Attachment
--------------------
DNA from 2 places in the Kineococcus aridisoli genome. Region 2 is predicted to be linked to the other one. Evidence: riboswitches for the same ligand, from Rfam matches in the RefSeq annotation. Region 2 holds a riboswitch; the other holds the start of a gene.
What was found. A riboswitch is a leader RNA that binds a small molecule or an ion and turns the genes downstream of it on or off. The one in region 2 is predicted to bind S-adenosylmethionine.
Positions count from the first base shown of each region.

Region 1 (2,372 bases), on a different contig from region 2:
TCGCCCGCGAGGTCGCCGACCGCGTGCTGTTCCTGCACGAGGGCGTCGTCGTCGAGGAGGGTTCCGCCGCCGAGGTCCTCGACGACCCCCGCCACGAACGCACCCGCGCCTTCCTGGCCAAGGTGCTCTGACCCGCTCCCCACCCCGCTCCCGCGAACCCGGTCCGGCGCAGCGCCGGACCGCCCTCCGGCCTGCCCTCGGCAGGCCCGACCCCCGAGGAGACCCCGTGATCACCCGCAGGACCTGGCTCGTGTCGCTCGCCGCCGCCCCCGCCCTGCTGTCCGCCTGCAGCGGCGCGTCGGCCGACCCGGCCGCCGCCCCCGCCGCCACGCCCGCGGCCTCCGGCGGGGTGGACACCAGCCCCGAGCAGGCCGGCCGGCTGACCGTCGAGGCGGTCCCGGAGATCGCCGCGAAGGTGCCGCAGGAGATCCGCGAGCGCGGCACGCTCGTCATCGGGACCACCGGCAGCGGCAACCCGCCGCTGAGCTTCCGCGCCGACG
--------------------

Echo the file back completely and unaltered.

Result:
DNA from 2 places in the Kineococcus aridisoli genome. Region 2 is predicted to be linked to the other one. Evidence: riboswitches for the same ligand, from Rfam matches in the RefSeq annotation. Region 2 holds a riboswitch; the other holds the start of a gene.
What was found. A riboswitch is a leader RNA that binds a small molecule or an ion and turns the genes downstream of it on or off. The one in region 2 is predicted to bind S-adenosylmethionine.
Positions count from the first base shown of each region.

Region 1 (2,372 bases), on a different contig from region 2:
TCGCCCGCGAGGTCGCCGACCGCGTGCTGTTCCTGCACGAGGGCGTCGTCGTCGAGGAGGGTTCCGCCGCCGAGGTCCTCGACGACCCCCGCCACGAACGCACCCGCGCCTTCCTGGCCAAGGTGCTCTGACCCGCTCCCCACCCCGCTCCCGCGAACCCGGTCCGGCGCAGCGCCGGACCGCCCTCCGGCCTGCCCTCGGCAGGCCCGACCCCCGAGGAGACCCCGTGATCACCCGCAGGACCTGGCTCGTGTCGCTCGCCGCCGCCCCCGCCCTGCTGTCCGCCTGCAGCGGCGCGTCGGCCGACCCGGCCGCCGCCCCCGCCGCCACGCCCGCGGCCTCCGGCGGGGTGGACACCAGCCCCGAGCAGGCCGGCCGGCTGACCGTCGAGGCGGTCCCGGAGATCGCCGCGAAGGTGCCGCAGGAGATCCGCGAGCGCGGCACGCTCGTCATCGGGACCACCGGCAGCGGCAACCCGCCGCTGAGCTTCCGCGCCGACG